Its shameful that we let our population cross 1 billion. I remember our population was 85 crores back in 90's. Our teacher used to say that India will face terrible problems if it crosses 1 billion. Now we have 130 crore people

    All the development we have achieved will look hollow and useless if the population demon is not controlled. This is the single biggest issue that India is facing. Not Pakistan, not Western Culture.
    Last edited by UN talkz; 14th October 2017 at 14:00.

  19. #19
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    Quote Originally Posted by troodon View Post
    Poor will always be there. They have been there even when India was known as the Golden bird some centuries ago. They will be there in the future too.

    Its about the number of poor people in the country. Even if 30% of the people are dirt poor, in a country like India, that amounts to almost 40 crore people. You are not going to feed them all. Even if we had a Western style infrastructure, you will still not be able to feed them. Land is limited. Resources are limited.

    Everyone knows that the situation is hopeless. But politicians continue to make promises to poor people.

    Not really if corruption can be stopped in PDS then at least the number of people who sleep without food or malnourished kids can reduce significantly.. Of course poor will still be there and will be played for by politicians for vote bank politics but politicians use everyone even the rich for vote bank politics.. So that's a different thing altogether..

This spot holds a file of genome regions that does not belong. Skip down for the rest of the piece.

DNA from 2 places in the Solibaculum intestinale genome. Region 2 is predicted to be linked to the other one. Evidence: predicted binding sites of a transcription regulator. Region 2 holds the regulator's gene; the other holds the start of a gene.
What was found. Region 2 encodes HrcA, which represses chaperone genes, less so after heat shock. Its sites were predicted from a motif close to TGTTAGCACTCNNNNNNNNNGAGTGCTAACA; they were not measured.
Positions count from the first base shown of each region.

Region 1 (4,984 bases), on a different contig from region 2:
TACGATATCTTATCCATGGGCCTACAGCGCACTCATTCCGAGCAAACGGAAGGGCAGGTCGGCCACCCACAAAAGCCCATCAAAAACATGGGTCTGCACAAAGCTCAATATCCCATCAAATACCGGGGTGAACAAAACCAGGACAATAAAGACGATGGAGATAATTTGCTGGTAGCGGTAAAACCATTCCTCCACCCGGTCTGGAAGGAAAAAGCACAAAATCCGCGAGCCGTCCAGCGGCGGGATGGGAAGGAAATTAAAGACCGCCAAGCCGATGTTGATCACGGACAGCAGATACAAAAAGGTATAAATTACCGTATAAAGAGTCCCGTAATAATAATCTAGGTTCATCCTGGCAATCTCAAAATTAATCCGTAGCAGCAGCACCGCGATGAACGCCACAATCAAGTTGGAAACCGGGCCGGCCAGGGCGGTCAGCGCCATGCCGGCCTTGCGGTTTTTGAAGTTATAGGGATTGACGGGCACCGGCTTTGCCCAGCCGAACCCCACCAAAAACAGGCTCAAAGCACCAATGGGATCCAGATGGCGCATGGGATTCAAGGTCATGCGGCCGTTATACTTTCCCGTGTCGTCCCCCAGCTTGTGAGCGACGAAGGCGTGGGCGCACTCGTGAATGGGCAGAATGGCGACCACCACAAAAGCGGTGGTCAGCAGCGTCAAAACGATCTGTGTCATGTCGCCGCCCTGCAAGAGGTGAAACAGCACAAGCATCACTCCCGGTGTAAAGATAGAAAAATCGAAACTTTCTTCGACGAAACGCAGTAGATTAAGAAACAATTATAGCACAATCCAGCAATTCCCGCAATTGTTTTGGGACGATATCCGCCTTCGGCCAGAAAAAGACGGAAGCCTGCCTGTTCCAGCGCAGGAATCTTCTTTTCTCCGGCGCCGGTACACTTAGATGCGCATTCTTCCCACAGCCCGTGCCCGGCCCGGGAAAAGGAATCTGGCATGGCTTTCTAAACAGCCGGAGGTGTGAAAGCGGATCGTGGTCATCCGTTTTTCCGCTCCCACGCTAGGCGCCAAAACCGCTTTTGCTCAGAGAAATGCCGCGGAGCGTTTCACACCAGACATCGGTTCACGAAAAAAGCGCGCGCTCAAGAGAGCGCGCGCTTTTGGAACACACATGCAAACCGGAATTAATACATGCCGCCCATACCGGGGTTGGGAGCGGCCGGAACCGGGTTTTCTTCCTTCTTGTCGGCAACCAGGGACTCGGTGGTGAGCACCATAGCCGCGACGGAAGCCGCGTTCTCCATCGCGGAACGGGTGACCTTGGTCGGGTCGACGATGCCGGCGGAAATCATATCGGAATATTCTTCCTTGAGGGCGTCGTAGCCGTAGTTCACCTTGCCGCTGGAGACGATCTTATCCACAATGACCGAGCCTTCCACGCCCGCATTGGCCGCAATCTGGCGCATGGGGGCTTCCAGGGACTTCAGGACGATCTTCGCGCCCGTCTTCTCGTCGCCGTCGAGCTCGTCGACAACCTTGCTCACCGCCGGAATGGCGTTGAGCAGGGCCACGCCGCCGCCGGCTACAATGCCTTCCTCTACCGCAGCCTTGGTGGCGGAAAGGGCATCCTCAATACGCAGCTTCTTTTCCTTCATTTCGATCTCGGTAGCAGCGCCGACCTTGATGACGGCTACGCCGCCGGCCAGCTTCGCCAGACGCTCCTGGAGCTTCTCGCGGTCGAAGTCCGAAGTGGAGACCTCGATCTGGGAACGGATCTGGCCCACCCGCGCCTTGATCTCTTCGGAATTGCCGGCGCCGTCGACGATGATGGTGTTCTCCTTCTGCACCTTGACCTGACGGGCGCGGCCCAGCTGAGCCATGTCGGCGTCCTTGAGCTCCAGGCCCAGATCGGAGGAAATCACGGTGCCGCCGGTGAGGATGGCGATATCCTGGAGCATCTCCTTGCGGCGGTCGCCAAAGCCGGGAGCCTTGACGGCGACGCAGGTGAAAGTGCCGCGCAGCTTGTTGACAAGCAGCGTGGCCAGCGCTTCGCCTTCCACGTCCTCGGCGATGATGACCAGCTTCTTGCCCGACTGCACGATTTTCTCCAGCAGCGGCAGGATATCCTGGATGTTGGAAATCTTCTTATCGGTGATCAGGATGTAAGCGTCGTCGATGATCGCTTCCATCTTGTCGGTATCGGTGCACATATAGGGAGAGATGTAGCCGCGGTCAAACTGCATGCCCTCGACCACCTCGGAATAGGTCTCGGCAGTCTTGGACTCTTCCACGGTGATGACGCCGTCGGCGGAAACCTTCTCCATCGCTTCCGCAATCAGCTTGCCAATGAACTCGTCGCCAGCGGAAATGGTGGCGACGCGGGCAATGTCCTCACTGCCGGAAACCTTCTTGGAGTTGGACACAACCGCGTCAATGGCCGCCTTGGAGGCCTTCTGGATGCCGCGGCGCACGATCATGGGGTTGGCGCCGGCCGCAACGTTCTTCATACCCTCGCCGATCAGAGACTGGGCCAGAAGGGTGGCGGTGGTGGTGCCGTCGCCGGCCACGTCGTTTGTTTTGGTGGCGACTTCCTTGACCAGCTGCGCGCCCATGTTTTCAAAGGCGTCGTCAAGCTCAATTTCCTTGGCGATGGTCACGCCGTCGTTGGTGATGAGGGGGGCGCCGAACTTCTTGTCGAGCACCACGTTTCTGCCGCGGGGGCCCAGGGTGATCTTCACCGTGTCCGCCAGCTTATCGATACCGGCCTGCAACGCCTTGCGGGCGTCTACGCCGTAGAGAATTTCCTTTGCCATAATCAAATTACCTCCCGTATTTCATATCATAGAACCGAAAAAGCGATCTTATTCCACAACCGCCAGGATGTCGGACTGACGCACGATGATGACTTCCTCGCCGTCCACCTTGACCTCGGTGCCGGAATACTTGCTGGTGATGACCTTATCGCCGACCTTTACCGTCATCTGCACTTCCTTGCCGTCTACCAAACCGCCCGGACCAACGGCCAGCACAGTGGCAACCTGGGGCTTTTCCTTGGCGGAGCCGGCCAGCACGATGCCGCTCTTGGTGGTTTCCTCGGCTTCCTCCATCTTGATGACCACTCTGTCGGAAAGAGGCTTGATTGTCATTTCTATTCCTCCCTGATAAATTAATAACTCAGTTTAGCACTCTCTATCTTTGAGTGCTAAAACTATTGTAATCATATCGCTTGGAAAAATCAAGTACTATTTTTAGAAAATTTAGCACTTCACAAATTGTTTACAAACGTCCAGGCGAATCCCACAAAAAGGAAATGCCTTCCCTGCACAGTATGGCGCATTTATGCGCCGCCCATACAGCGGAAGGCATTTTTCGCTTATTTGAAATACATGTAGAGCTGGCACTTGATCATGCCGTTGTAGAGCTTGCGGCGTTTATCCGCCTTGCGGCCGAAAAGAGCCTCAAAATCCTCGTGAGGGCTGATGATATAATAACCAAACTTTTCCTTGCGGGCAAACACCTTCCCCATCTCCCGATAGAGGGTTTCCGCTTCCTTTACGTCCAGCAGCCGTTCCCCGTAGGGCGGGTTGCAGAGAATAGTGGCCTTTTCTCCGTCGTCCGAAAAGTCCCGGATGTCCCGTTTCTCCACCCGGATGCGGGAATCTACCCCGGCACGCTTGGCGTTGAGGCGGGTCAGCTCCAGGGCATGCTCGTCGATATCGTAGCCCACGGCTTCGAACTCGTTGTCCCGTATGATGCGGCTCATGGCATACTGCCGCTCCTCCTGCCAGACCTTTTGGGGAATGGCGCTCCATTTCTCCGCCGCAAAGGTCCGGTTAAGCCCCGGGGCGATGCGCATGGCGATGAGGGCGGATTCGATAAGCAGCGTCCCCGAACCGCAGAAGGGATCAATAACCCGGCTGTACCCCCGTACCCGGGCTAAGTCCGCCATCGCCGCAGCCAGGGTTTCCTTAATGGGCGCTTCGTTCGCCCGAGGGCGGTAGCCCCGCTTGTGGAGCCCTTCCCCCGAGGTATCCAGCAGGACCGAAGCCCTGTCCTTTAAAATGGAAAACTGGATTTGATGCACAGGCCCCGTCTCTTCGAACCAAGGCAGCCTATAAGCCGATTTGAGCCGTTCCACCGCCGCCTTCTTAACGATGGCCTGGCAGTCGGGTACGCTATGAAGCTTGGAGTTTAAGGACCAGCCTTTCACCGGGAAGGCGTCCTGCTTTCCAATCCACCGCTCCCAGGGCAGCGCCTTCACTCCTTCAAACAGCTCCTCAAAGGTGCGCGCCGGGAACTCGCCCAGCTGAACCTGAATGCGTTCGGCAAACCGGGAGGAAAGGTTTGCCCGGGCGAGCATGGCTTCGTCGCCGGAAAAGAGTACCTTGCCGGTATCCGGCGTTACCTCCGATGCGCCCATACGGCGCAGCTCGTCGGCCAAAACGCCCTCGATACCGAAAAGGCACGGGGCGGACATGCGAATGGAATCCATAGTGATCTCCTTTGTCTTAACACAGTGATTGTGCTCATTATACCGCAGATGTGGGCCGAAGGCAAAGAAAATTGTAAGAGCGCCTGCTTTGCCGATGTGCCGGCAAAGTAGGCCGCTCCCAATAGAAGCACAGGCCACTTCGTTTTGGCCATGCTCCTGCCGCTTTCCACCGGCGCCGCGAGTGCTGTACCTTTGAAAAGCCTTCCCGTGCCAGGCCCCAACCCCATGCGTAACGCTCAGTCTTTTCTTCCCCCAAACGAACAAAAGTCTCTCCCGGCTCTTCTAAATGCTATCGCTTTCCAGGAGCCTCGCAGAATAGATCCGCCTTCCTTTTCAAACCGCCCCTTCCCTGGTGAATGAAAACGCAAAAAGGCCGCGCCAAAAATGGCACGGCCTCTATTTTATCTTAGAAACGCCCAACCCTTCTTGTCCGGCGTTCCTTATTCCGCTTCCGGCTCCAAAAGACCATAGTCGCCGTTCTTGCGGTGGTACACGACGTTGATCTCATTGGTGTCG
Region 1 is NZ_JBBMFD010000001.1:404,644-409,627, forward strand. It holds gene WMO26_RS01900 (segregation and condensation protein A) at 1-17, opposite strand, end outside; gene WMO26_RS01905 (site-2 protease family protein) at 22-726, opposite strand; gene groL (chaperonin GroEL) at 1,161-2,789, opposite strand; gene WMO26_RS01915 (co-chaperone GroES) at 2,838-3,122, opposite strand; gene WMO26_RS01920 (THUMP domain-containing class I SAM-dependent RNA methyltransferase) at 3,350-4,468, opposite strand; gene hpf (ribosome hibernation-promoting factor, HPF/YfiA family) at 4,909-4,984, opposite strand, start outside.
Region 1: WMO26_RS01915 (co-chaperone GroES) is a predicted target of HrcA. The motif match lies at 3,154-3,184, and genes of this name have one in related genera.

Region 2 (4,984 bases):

20. #20
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    Why is it a big deal that Bangladesh is ahead of India that it needs to be highlighted. Bangladesh is ahead of India in many social and development indicators. Nepal, the poorest country in the region (excluding Afghanistan), is leading the way. Just shows how GDP per capita is not the be all and end all.

  21. #21
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    Quote Originally Posted by Dios View Post
    Why is it a big deal that Bangladesh is ahead of India that it needs to be highlighted. Bangladesh is ahead of India in many social and development indicators. Nepal, the poorest country in the region (excluding Afghanistan), is leading the way. Just shows how GDP per capita is not the be all and end all.
    I watched a video of an indian hitchhiker who just traveled few kilometers outside your capital https://youtu.be/qilgEyBIBis tbh there is really nothing to boast about.
    Last edited by Hornbill; 13th October 2017 at 18:44.

  22. #22
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    Quote Originally Posted by Proactive_ View Post
    More on this:

    Global Hunger Index: India down 45 ranks since 2014, situation 'serious'

    India has a ‘serious’ hunger problem at hand, with the country slipping in ranking to 100th among 119 countries on the Global Hunger Index, 2017. This is three notches behind last year’s rank of 97th – and behind the likes of North Korea, Bangladesh, and Iraq, even if ahead of Pakistan.

    Over a three-year duration, the country has seen a slide of 45 positions from 55th in 2014. The index shows that more than a fifth of Indian children under the age of five weigh too little for their height and a third are too short for their age.


    At 31.4, India’s 2017 GHI score is at the high end of the “serious” category, and one of the main factors pushing South Asia to the category of the worst-performing region on the index this year. The region is followed closely by Africa South of the Sahara. India is the third-worst in all of Asia — better only than Afghanistan and Pakistan -- according to the International Food Policy Research Institute (IFPRI), which prepared the report.